HC Deb 26 January 1989 vol 145 cc1161-2
1. Mr. Paice

To ask the Chancellor of the Exchequer if he will make a statement on the composition of growth in the United Kingdom as between consumer expenditure, exports and investment over the period 1981 to the latest available date.

The Chancellor of the Exchequer (Mr. Nigel Lawson)

I hope that my hon. Friend will forgive me if I begin by saying how glad we all are to see the right hon. and learned Member for Monklands, East (Mr. Smith) fit and well and back in his place.

Since 1981, consumers expenditure has grown on average by 31½ per cent. a year in real terms, while exports have grown by 4 per cent. a year and investment by 5 per cent. a year.

Mr. Paice

I thank my right hon. Friend for that reply. Do not those excellent figures show that much of the extra demand is spent on investment which will balance the problem with the balance of payments deficit? Are we not really paying the price for the fact that throughout the time when the Labour party was in office, investment was seven times lower than the rate of increase in consumption?

Mr. Lawson

My hon. Friend is right. We have had increasingly in recent years an excellent performance on investment. Investment growth last year was probably the highest ever and certainly private investment last year was the highest percentage of GDP since records began in 1955. As my hon. Friend indicated, over the whole of our period of office since 1979, investment grew at 27¾ per cent. compared with only 25¾ per cent. for consumption, whereas under the Labour Government, consumption was up by 10½ per cent. and investment only a puny 1½per cent.

Mr. Campbell—Savours

Is the Chancellor aware that the rise in exchange rates is doing immeasurable damage to much of Britain's manufacturing industry? As imports are being sucked into the United Kingdom, many jobs are being lost at home in all sorts of industries, but in particular in the footwear industry and in Millers, a company in my constituency. What will he do about that? Will he leave exchange rates at the present high level and accept job losses at home with the consequent effect on the Exchequer?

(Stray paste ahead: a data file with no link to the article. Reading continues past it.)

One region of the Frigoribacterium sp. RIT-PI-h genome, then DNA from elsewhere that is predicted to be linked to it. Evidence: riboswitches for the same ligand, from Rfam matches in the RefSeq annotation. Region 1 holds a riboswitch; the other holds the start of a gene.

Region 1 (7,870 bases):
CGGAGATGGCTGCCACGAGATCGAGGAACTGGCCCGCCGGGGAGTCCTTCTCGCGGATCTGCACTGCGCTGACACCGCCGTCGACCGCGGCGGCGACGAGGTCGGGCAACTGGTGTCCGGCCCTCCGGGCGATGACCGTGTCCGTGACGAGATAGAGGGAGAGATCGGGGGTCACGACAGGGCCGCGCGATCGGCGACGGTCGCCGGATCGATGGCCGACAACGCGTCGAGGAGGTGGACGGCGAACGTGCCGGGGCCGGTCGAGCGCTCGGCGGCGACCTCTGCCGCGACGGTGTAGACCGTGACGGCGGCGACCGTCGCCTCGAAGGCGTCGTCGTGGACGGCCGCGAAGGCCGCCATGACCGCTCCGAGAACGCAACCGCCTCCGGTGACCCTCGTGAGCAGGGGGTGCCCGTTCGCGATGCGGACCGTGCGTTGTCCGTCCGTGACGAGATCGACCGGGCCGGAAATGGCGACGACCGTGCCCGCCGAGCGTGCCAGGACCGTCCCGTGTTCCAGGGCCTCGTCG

Mr. Lawson

I think that the hon. Gentleman is wholly unaware of what has happening in the British economy. Unemployment has been coming down month after month for over two years now in every region of the country. I would have thought that he might first become aware of that and when he has become aware of that, he might welcome it.

Mr. Devlin

Will my right hon. Friend the Chancellor confirm that in 1988 investment grew by more than 12 per cent. and that that was twice as fast as the growth in consumption? Will he also confirm that the rate of unemployment in Stockton, South has fallen faster than in any other constituency in the north of England and that that is undoubtedly due to the hard work of local entrepreneurs and the increased level of self-employment in that region?

Mr. Lawson

I agree with what my hon. Friend says and I am sure that the quality of the hon. Member representing Stockton, South must have played some part in this excellent performance. Indeed, investment growing at something like more than double the rate of consumption in 1988 was no flash in the pan. During the whole of the period that I have been Chancellor of the Exchequer, investment has grown very nearly twice as fast as consumption. Indeed, going back to 1981, investment in this country has grown faster than in any other country of the European Community and faster, indeed, than in any other major industrial nation.

Mr. Gordon Brown

On the question of growth, investment and the impact of the exchange rate, does the Chancellor recall his previous statements that we would join the European monetary system when the time was appropriate, and his new statement last night that previous difficulties had "clearly diminished over time"? Will the Chancellor give us his own assessment of the advantages of joining the European monetary system and say whether he has persuaded the Prime Minister of them?

Mr. Lawson

I would advise the hon. Gentleman to read the speech that I gave at Chatham house last night. It well repays reading, and, as I said, we will join the EMS when the time is appropriate, as the Prime Minister has said on previous occasions.

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